Seminary of the Southwest is one of 92 organizations taking part in the initiative. They represent and serve churches in a broad spectrum of Christian traditions, including Anabaptist,  Baptist, Episcopal, evangelical, Lutheran, Methodist, Mennonite, Pentecostal, Presbyterian,  Reformed, Restoration, Roman Catholic and Orthodox, as well as congregations that describe  themselves as nondenominational. Several organizations serve congregations in Black, Hispanic and Asian-American traditions.

“In the midst of a rapidly changing world, Christian congregations are grappling with how they can best carry forward their ministries,” said Christopher Coble, Lilly Endowment’s vice president for religion. “These grants will help congregations assess their ministries and draw on practices in their theological traditions to address new challenges and better nurture the spiritual vitality of the people they serve.” 

Lilly Endowment launched the Thriving Congregations Initiative in 2019 as part of its commitment to support efforts that enhance the vitality of Christian congregations.

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Lilly Endowment Inc. is an Indianapolis-based private philanthropic foundation created in 1937 by J.K. Lilly Sr. and sons Eli and J.K. Jr. through gifts of stock in their pharmaceutical business, Eli Lilly & Company. Although the gifts of stock remain a financial bedrock of the Endowment, it is a separate entity from the company, with a distinct governing board, staff and location. In keeping with the founders’ wishes, the Endowment exists to support the causes of religion, education and community development. The Endowment funds significant programs throughout the United States, especially in the field of religion. However, it maintains a special commitment to its hometown, Indianapolis and home state, Indiana. The principal aim of the Endowment’s  grantmaking in religion is to deepen and enrich the lives of Christians in the United States,  primarily by seeking out and supporting efforts that enhance the vitality of congregations and  strengthen their pastoral and lay leadership.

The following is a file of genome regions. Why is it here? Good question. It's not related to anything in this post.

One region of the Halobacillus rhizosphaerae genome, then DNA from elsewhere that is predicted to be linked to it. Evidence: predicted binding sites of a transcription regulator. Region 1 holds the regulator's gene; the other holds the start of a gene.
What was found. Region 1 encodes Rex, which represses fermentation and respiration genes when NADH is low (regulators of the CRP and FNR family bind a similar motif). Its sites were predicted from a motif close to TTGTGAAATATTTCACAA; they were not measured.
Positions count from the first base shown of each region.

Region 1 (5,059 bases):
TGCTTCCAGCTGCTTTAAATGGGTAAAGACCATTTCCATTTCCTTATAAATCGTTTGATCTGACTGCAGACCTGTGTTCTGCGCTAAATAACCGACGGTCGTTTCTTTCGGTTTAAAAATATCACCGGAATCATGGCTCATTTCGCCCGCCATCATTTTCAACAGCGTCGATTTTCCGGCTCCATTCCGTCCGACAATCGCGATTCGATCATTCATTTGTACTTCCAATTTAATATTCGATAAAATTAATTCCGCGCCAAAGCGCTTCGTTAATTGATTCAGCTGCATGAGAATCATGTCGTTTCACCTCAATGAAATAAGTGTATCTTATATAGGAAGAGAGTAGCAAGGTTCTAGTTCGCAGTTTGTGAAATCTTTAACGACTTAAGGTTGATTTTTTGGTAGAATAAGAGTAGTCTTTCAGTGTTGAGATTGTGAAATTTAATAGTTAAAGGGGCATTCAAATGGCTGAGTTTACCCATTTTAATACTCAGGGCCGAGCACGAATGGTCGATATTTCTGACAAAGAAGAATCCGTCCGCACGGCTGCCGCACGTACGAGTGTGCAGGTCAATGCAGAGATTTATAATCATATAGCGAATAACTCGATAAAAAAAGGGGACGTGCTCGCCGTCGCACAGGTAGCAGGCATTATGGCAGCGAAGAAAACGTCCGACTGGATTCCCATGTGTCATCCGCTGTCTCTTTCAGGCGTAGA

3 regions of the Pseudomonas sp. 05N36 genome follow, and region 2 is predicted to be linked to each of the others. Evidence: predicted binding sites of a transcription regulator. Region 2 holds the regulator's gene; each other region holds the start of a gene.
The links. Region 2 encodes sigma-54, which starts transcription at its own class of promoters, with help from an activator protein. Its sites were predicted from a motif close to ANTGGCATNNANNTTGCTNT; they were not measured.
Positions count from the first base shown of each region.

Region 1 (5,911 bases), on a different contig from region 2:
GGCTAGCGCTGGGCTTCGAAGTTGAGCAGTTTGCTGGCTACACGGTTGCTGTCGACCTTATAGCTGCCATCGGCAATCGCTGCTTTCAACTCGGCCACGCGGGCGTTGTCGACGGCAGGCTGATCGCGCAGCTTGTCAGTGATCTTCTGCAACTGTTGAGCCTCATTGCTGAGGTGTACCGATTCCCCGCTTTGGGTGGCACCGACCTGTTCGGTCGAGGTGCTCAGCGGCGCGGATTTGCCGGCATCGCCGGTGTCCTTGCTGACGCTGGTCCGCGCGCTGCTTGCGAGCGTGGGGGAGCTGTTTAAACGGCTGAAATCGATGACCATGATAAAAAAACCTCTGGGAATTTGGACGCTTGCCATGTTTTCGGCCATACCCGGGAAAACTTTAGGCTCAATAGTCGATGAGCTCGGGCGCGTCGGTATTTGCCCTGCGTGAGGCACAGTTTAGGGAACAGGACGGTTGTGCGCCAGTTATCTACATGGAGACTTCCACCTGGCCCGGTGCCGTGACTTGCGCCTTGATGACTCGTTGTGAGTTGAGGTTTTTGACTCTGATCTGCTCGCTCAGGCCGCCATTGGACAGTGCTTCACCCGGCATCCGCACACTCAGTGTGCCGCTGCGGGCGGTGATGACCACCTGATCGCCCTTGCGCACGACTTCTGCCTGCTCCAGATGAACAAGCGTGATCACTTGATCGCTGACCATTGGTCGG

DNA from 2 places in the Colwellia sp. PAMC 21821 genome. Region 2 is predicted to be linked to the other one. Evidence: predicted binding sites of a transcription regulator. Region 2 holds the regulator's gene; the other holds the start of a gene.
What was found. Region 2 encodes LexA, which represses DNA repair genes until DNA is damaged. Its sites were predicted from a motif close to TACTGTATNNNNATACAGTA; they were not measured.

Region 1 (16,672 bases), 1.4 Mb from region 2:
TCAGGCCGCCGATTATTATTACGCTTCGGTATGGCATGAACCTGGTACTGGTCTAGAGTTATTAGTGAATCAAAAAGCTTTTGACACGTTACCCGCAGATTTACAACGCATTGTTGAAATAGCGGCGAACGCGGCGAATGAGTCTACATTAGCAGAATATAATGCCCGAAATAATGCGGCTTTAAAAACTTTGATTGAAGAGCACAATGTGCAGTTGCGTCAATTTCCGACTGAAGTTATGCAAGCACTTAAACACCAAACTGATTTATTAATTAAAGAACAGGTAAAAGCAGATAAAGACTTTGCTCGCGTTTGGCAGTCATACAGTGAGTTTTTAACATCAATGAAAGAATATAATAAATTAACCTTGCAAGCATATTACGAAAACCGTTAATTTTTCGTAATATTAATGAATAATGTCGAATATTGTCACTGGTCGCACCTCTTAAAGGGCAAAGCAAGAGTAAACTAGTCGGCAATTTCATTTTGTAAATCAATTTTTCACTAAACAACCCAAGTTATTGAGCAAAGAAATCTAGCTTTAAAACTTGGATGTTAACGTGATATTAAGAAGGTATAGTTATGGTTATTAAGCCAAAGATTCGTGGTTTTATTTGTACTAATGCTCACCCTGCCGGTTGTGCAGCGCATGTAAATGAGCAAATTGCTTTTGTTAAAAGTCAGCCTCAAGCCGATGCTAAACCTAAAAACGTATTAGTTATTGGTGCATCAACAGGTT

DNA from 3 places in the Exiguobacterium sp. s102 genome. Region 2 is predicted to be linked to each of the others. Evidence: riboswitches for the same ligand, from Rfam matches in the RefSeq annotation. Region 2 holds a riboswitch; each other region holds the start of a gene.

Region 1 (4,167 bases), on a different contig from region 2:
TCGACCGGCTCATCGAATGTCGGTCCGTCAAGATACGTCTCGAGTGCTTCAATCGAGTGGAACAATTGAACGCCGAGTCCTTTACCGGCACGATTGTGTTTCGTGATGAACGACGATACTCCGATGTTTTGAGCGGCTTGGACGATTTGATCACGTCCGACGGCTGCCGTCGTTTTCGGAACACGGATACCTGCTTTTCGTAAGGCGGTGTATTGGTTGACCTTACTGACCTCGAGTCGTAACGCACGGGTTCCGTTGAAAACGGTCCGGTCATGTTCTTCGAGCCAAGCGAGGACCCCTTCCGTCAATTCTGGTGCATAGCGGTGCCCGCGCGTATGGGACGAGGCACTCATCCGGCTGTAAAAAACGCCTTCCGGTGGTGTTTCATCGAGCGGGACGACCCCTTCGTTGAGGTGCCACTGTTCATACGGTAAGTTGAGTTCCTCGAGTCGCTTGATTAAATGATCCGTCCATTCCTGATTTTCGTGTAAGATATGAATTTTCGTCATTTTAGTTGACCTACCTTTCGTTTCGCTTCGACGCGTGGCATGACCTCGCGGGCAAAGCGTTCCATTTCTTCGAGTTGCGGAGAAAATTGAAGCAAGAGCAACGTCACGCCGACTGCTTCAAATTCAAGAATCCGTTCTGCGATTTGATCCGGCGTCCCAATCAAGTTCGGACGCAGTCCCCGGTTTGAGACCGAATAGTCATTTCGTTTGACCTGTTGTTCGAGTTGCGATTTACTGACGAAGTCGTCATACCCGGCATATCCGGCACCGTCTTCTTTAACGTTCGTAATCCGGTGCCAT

Founded in 1952 by Bishop John Hines, Seminary of the Southwest is one of ten accredited seminaries in The Episcopal Church. Southwest’s vision is to be a community for formation and leadership within the church supported by a strength of program, endowment, and environment that assures excellence in theological, counseling, and pastoral education. Offering graduate degrees in Divinity, Clinical Mental Health Counseling, Anglican Studies, Spiritual Formation, and Religion, Southwest presents a rich intellectual environment and stimulating and challenging community for learning and formation. Southwest provides excellent residential formation for ordained ministry, offers professional master’s degrees to a range of lay professionals in a range of denominations and faith traditions, and serves the church through innovative models for local formation and ongoing training.

The Iona Collaborative is a cooperative project directed by Seminary of the Southwest, currently including twenty-nine Episcopal Dioceses. Its mission is to provide high quality resources for theological education at the local level. In addition to providing over 450 hours of digitized teaching for use in dioceses educating and forming students locally for ordination and lay leadership, the Collaborative also offers 65 teaching videos to resource lay formation and spiritual care in congregations, workplaces, and all settings where ministry takes place. Additionally, the Collaborative directs Thriving in Bi-Vocational Ministry, a continuing education and mentoring program for new and recently ordained bi-vocational clergy generously funded by a separate grant from Lilly Endowment Inc. To date over 80 bi-vocational priests and deacons have participated in yearlong courses in Spiritual Formation and Practices, Preaching, and Congregational Leadership.